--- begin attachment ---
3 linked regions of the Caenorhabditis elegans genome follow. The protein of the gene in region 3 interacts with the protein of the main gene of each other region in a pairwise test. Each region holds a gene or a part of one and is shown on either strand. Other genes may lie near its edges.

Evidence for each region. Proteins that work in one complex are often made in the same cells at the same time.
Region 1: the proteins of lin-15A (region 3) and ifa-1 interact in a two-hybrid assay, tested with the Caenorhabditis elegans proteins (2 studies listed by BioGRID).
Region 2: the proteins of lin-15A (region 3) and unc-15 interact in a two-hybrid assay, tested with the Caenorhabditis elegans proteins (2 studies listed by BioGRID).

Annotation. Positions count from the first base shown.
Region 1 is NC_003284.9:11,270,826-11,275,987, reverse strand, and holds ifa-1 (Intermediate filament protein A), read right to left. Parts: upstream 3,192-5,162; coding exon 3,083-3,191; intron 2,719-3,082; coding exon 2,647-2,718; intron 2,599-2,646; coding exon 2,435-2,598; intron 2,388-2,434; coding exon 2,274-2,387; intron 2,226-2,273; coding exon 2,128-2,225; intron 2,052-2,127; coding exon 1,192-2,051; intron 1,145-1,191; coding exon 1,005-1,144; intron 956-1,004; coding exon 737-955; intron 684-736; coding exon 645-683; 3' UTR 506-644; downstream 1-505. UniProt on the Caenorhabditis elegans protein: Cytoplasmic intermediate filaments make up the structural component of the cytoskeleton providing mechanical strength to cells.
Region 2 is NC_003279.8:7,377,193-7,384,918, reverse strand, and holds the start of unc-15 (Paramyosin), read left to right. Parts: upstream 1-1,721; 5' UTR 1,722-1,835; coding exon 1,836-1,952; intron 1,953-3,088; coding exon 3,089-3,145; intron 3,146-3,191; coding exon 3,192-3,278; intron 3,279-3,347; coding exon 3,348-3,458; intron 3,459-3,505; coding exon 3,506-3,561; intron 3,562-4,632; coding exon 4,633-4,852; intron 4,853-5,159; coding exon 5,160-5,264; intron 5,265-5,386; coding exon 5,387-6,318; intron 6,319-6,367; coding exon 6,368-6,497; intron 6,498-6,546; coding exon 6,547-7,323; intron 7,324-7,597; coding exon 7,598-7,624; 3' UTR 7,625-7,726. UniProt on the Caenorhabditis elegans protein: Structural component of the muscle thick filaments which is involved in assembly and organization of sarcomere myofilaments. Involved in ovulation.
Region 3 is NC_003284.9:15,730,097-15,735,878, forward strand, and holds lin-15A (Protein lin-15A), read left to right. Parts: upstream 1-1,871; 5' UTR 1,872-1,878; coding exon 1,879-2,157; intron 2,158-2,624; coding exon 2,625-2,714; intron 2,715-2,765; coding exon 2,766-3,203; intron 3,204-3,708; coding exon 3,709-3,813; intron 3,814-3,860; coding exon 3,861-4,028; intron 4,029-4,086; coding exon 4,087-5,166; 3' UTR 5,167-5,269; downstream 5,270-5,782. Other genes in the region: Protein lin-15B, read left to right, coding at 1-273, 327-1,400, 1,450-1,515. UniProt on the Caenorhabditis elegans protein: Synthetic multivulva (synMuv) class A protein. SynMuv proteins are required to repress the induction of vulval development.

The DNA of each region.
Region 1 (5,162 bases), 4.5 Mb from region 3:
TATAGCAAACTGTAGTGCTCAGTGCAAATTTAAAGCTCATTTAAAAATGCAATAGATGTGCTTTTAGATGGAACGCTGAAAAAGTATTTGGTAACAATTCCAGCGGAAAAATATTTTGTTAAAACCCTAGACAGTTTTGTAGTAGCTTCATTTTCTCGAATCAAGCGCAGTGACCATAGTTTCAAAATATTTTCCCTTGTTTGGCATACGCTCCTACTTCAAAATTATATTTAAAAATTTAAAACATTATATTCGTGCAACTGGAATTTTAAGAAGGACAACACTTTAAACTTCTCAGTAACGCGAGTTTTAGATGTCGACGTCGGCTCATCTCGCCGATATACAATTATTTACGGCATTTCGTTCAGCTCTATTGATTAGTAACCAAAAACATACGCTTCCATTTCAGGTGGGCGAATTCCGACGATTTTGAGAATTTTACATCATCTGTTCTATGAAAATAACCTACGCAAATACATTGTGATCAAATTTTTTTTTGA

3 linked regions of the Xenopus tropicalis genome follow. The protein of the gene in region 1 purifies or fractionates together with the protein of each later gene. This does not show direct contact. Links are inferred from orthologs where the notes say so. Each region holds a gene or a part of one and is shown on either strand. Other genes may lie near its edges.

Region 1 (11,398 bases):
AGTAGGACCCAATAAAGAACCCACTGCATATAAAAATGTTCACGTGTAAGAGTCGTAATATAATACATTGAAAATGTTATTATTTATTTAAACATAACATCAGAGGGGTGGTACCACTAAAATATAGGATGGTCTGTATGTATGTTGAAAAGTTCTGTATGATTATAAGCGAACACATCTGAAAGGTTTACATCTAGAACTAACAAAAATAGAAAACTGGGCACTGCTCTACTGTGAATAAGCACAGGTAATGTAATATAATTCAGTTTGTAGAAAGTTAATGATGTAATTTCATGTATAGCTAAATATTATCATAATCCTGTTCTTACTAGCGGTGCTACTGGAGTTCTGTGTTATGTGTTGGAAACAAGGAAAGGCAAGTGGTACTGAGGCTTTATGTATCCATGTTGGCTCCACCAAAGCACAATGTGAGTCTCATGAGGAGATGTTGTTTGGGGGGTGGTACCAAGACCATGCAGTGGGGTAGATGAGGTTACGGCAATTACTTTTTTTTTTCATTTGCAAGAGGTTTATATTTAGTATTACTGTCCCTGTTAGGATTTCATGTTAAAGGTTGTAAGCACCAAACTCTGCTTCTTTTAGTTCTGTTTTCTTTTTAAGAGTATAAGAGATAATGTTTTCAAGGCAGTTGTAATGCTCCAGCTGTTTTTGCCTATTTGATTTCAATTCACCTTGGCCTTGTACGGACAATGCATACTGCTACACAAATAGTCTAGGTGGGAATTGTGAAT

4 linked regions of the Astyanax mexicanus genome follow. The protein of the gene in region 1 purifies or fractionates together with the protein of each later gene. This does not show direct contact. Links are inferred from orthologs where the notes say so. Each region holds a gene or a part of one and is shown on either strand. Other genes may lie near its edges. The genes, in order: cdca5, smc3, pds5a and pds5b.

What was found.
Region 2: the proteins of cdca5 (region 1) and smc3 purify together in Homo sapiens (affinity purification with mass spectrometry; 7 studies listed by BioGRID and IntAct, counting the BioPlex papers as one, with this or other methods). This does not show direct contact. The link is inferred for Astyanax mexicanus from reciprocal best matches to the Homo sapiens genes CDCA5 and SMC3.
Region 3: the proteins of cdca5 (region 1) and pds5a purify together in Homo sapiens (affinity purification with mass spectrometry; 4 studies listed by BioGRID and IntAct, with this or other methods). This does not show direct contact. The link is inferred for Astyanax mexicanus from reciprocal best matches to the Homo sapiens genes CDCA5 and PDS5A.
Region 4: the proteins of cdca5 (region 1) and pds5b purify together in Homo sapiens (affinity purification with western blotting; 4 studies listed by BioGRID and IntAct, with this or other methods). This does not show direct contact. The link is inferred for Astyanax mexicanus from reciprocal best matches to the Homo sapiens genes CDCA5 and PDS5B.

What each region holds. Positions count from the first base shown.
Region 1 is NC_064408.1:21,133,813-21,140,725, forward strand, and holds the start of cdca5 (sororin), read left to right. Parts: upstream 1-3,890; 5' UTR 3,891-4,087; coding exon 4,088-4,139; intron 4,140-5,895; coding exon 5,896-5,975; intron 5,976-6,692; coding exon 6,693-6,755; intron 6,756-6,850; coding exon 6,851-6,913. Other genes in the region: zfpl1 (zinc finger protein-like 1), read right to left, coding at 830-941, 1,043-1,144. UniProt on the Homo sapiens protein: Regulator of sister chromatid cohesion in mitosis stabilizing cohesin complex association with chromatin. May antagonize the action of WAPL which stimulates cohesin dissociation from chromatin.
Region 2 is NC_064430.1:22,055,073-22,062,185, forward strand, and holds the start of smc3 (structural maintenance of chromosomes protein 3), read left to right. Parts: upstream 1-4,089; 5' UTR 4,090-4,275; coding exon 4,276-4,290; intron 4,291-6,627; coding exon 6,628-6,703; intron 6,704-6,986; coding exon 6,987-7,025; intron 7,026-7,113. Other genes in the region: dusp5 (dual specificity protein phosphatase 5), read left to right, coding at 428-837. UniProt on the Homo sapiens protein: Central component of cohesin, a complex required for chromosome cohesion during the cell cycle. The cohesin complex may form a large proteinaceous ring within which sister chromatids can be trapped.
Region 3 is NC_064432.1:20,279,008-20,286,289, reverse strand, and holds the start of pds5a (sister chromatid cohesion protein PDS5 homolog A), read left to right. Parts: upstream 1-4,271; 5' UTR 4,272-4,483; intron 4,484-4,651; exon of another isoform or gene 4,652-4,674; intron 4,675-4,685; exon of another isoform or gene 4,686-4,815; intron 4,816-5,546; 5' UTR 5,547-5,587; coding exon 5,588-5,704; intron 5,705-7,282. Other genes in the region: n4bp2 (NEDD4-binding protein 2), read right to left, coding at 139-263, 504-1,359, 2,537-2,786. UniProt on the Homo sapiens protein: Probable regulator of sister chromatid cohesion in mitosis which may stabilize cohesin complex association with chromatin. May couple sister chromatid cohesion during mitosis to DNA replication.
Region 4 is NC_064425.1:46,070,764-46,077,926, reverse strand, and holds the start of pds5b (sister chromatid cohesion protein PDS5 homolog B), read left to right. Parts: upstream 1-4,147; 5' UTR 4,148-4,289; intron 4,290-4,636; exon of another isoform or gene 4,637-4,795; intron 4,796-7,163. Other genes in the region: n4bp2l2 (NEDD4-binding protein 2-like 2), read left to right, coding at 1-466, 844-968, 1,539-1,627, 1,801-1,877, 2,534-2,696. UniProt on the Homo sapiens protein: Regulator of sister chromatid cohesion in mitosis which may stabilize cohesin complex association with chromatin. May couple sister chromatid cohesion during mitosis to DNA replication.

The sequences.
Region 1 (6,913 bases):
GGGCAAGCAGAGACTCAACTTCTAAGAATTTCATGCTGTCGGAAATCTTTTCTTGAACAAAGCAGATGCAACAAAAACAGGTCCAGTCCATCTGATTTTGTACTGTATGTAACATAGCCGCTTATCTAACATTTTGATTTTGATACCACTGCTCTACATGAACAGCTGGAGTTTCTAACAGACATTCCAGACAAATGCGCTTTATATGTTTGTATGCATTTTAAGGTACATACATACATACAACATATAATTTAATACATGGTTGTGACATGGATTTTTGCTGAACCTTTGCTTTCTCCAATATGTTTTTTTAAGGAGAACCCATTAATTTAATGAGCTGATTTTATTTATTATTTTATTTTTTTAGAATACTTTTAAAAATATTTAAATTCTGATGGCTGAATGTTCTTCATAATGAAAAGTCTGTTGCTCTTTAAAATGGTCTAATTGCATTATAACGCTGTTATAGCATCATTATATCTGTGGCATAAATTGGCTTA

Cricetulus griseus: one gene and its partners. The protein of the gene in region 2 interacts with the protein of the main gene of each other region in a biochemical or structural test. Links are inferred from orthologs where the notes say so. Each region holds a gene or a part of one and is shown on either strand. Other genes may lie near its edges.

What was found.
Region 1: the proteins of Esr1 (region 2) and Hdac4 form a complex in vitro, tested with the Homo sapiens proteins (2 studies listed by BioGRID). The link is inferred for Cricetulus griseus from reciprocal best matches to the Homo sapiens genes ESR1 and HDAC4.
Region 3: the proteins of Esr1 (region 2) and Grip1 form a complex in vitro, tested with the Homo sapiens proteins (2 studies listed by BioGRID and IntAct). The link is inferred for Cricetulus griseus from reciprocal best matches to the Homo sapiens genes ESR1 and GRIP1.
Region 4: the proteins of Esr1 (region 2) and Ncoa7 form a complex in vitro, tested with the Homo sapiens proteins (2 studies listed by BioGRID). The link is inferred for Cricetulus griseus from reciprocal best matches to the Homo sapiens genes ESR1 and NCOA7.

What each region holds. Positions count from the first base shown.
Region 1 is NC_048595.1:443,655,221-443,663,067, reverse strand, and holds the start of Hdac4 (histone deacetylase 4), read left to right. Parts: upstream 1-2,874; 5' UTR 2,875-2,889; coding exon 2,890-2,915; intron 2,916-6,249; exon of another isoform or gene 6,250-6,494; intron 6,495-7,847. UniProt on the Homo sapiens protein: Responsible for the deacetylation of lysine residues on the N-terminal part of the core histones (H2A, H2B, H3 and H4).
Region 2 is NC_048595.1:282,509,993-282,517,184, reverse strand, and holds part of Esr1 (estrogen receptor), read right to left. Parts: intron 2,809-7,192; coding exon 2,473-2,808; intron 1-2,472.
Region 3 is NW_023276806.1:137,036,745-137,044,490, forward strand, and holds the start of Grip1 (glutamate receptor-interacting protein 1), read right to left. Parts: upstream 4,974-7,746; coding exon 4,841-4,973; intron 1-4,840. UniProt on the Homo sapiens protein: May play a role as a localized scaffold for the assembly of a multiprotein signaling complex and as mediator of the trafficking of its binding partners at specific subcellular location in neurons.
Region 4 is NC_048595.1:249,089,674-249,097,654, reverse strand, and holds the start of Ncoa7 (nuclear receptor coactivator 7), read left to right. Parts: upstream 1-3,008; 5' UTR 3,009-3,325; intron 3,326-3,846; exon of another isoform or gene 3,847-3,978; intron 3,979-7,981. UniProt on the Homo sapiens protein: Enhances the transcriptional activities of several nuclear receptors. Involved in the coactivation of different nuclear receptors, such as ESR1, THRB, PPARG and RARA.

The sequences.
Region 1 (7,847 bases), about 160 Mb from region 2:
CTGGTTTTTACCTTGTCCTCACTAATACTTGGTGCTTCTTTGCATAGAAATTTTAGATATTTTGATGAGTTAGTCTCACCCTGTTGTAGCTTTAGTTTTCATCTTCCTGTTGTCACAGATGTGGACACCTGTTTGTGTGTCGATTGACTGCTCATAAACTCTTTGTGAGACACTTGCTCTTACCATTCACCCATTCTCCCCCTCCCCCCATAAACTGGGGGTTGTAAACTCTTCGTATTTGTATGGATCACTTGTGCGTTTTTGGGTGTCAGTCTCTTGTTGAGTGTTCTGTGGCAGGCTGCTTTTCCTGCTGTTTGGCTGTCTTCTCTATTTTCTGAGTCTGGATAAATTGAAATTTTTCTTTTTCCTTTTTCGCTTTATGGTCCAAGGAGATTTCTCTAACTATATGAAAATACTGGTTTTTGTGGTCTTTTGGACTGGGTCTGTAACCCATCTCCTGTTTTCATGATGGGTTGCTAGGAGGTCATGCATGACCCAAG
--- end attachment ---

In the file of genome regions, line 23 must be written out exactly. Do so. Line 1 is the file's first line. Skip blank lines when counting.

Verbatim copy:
Region 3 is NC_064432.1:20,279,008-20,286,289, reverse strand, and holds the start of pds5a (sister chromatid cohesion protein PDS5 homolog A), read left to right. Parts: upstream 1-4,271; 5' UTR 4,272-4,483; intron 4,484-4,651; exon of another isoform or gene 4,652-4,674; intron 4,675-4,685; exon of another isoform or gene 4,686-4,815; intron 4,816-5,546; 5' UTR 5,547-5,587; coding exon 5,588-5,704; intron 5,705-7,282. Other genes in the region: n4bp2 (NEDD4-binding protein 2), read right to left, coding at 139-263, 504-1,359, 2,537-2,786. UniProt on the Homo sapiens protein: Probable regulator of sister chromatid cohesion in mitosis which may stabilize cohesin complex association with chromatin. May couple sister chromatid cohesion during mitosis to DNA replication.